While there is no connection between the 12-state post-election violence and the terror attacks, the common denominator is that the states practice the Islamic sharia code which Boko Haram seeks strict enforcement and nationwide spread of. The big mystery remains who were the masterminds behind what were clearly a well orchestrated systematic plan of attacks in the 12 states.

Before this year’s Christmas bombing, Boko Haram did strike in Jos on Christmas day 2010 detonating bombs that killed over 30 people. It was a first for a local conflict that had been characterized by western media and even diplomatic sources as merely an “ethnic” altercation between herdsmen and farmers over land. The sophisticated serial bombings did not fit into this perception but it still persisted. This was the second Christmas day.

The first was Christmas day 2009 when a young Nigerian student attempted to blow up a Delta airplane in Detroit carrying a host of passengers comprising Nigerians, Europeans, Americans including embassy officials returning home on vacation.

This first Christmas was the eye-opener that revealed how an elite Nigerian radicalized in the UK had fallen into the hands of Al Qaeda in Yemen and been recruited to attack the US. While there was no known connection to Nigeria other than nationality, there is a curious link with the second Christmas bombing.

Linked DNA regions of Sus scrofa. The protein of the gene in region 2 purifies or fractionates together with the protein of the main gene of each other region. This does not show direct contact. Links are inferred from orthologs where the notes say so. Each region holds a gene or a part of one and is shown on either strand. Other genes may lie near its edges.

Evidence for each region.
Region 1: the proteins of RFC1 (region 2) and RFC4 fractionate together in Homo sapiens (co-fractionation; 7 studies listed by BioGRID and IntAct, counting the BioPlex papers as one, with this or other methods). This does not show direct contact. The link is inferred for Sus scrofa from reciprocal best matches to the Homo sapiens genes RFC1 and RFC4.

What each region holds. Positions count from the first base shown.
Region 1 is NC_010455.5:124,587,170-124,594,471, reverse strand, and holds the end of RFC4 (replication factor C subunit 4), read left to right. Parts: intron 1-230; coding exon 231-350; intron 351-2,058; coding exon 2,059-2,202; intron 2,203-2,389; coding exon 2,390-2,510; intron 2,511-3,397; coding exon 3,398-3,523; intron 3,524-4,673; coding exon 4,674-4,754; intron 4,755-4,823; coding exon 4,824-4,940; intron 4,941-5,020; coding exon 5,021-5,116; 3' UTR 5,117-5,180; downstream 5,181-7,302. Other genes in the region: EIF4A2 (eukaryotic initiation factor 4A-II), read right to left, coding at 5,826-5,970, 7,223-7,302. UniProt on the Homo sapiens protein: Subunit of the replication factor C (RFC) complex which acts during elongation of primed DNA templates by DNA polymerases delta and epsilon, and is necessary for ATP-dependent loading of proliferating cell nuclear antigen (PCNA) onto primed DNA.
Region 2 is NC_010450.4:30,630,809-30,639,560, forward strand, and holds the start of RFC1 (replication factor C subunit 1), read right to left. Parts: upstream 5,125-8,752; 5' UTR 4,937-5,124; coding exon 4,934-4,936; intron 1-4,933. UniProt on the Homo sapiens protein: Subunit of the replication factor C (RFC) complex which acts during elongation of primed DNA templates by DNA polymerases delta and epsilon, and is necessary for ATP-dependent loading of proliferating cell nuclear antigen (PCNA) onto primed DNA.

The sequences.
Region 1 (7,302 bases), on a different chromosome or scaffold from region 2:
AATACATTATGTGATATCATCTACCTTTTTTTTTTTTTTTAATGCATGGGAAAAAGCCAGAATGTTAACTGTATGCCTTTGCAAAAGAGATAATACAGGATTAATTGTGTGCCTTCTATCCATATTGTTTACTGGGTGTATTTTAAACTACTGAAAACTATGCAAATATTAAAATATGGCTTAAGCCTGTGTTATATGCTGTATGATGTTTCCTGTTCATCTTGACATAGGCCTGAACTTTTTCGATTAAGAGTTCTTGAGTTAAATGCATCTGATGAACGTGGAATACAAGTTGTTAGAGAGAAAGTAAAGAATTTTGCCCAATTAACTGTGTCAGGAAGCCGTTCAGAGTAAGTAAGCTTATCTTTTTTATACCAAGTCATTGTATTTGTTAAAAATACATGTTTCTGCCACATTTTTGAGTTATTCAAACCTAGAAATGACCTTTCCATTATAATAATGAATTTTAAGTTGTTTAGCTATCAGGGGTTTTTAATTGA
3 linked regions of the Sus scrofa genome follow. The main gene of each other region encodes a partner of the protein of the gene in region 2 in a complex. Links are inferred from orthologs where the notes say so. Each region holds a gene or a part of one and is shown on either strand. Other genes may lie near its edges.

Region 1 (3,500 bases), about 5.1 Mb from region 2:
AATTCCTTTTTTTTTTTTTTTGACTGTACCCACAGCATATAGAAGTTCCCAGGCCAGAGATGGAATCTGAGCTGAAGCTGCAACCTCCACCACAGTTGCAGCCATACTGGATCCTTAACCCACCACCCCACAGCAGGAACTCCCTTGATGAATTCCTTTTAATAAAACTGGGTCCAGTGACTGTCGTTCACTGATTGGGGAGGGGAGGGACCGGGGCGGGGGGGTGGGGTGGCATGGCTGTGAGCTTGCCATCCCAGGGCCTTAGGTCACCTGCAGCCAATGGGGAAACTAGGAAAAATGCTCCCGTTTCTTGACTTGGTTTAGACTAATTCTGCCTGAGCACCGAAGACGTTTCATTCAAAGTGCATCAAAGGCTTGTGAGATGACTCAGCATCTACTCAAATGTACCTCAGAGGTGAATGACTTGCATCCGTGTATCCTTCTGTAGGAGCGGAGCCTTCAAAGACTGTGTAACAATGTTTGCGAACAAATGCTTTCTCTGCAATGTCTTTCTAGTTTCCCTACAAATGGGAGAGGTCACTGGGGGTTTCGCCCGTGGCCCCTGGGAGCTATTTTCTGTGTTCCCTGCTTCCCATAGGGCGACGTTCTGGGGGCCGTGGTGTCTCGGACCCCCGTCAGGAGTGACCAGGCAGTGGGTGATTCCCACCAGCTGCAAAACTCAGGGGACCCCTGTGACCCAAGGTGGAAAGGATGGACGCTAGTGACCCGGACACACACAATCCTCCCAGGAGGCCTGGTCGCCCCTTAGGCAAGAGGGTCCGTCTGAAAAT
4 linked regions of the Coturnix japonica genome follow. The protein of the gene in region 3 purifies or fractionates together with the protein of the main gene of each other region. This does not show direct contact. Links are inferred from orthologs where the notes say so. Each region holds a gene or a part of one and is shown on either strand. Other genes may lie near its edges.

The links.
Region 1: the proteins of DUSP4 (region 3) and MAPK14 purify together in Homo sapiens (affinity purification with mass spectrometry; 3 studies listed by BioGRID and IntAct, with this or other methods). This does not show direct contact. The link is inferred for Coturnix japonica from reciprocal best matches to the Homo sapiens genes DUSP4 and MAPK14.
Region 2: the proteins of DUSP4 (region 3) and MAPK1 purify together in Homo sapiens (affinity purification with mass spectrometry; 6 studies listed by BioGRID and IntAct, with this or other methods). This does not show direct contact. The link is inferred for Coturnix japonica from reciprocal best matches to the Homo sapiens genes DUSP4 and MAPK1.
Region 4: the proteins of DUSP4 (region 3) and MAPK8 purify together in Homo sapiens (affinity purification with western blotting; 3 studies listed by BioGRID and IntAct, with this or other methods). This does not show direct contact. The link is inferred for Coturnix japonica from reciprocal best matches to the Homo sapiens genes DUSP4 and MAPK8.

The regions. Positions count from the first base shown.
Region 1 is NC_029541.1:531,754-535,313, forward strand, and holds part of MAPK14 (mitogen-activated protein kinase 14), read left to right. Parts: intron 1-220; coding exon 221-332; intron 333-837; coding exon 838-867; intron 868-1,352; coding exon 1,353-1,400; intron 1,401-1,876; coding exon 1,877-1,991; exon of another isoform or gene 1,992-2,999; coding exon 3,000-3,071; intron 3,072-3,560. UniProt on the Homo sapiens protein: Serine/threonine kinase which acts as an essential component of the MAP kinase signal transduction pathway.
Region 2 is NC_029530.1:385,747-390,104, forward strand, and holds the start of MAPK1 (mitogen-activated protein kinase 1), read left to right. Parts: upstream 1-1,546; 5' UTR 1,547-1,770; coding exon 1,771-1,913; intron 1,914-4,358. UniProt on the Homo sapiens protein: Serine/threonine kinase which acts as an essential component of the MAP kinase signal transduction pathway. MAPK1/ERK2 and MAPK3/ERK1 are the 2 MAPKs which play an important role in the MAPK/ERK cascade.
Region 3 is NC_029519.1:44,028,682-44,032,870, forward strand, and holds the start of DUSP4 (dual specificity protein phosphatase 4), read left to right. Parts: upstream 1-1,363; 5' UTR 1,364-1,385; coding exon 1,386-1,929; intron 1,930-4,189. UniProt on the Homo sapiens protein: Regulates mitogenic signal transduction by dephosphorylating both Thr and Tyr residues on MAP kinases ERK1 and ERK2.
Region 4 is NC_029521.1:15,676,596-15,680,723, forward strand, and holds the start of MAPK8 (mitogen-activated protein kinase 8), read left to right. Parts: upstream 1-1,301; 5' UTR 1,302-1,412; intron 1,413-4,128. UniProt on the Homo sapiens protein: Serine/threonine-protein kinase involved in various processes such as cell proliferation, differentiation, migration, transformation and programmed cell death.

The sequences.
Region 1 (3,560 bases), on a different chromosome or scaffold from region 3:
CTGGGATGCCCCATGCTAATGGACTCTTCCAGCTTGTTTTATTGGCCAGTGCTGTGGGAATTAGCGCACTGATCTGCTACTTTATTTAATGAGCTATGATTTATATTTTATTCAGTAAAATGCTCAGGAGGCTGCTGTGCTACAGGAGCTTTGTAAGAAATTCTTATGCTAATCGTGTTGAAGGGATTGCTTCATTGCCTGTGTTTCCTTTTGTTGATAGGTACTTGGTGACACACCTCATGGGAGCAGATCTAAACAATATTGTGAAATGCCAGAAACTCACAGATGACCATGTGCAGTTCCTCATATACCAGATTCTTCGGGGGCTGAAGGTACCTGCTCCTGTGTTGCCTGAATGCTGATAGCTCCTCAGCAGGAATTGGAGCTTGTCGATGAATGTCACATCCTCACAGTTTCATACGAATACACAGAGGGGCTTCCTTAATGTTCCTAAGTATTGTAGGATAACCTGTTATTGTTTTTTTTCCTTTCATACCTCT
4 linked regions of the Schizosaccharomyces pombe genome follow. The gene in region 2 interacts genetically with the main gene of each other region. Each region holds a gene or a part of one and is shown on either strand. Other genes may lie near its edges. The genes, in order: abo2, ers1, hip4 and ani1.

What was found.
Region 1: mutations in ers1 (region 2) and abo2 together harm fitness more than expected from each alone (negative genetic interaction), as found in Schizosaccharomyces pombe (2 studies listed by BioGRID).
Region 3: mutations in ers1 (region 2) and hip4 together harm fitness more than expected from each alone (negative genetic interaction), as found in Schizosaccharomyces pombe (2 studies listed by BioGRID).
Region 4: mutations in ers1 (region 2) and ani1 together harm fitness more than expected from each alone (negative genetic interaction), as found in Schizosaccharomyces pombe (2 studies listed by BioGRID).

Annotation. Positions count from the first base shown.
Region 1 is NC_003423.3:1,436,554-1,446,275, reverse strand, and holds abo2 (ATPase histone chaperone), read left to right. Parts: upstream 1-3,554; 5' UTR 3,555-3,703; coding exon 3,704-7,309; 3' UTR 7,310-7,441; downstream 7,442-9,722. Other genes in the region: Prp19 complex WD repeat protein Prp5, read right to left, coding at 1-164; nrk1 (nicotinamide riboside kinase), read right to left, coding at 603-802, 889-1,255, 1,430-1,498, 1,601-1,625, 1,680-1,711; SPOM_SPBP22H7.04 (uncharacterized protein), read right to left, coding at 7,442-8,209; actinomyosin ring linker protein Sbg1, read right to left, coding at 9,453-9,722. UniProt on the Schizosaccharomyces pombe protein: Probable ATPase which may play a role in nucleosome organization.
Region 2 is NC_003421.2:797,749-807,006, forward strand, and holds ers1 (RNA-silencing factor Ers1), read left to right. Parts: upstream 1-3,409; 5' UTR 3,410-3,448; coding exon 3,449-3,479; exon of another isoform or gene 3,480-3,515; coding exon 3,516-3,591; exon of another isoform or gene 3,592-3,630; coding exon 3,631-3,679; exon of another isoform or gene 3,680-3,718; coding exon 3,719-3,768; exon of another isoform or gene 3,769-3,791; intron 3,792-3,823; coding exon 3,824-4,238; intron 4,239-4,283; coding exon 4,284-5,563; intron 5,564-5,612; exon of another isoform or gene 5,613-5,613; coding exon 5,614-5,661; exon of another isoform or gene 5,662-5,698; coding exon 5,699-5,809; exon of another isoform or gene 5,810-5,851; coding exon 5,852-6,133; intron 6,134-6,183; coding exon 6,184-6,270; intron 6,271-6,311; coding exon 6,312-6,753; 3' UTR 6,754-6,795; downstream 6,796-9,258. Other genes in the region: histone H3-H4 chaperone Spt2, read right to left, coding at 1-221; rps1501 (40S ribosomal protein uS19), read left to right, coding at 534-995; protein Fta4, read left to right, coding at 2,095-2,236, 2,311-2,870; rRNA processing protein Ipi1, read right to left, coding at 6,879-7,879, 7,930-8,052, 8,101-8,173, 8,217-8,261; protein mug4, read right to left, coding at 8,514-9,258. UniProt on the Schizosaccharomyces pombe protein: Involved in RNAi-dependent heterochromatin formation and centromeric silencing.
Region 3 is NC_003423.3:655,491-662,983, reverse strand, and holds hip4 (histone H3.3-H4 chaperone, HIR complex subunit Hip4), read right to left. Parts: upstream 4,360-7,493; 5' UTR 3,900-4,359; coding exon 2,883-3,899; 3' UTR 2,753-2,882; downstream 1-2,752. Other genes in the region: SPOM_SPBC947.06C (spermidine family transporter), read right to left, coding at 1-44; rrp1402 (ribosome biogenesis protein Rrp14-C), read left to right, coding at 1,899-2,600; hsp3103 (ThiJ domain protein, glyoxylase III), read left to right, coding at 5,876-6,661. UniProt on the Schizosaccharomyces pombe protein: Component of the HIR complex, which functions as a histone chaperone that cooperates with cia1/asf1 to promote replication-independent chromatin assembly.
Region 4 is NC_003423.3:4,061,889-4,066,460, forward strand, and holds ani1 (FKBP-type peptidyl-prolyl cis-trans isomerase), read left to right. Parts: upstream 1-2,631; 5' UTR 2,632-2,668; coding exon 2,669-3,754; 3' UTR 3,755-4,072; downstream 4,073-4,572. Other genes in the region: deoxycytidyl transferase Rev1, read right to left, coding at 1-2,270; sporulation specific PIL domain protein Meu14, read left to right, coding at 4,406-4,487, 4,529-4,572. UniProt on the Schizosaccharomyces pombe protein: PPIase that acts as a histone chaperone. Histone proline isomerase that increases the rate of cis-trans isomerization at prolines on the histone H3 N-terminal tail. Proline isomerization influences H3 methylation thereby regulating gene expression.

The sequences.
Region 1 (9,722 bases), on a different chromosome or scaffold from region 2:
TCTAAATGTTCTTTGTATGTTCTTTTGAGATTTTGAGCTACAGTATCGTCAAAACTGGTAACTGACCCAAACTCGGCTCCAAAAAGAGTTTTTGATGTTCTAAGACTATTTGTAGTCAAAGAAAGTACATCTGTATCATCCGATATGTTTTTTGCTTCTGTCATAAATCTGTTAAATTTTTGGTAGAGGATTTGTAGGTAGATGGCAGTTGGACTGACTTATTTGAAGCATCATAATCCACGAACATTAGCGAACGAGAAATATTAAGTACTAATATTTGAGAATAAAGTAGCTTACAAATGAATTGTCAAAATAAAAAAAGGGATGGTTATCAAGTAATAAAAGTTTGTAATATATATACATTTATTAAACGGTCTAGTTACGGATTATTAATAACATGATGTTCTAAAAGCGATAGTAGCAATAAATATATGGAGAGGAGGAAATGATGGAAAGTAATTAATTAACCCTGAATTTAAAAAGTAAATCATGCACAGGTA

Investigators in Plateau state, scene of the ’10 and ’11 attacks, indicate to me that following a rudimentary online investigation of the individual who claimed  responsibility for the 2010 bombings, they found something in common with the 09 Detroit attack. He and the underpants bomber were facebook friends.

Insignificant as that may seem, it does show that at some point before his arrest and the first Christmas  attempt, Abdul Muttallab had been in touch with the Boko Haram contact (unless they “friended”   themselves from custody in the US which is highly doubtful.) It is distinctly likely that the Christmas 2009 underpants bomber inspired the Christmas 2010 bombing and so on.

But the US State Dept maintains that the conflict in Plateau is “local” inspite of the credible link to an attack on the US in 2009. So although Al Qeda and Boko Haram are reinforcing the conflict, there is an inadequate global counterterrorism response to the situation in Jos. This notwithstanding that Al Qaeda is not the same “tribe” as the locals and the only commonality is jihad. This is why the Christian Association of Nigeria has drawn a line in the sand that it will tolerate no more bombing days of Christmas and urged Christians to prepare to defend themselves. There are signs in the skies above Africa’s largest country but they are not signals of glad tidings. They are drum beats of war.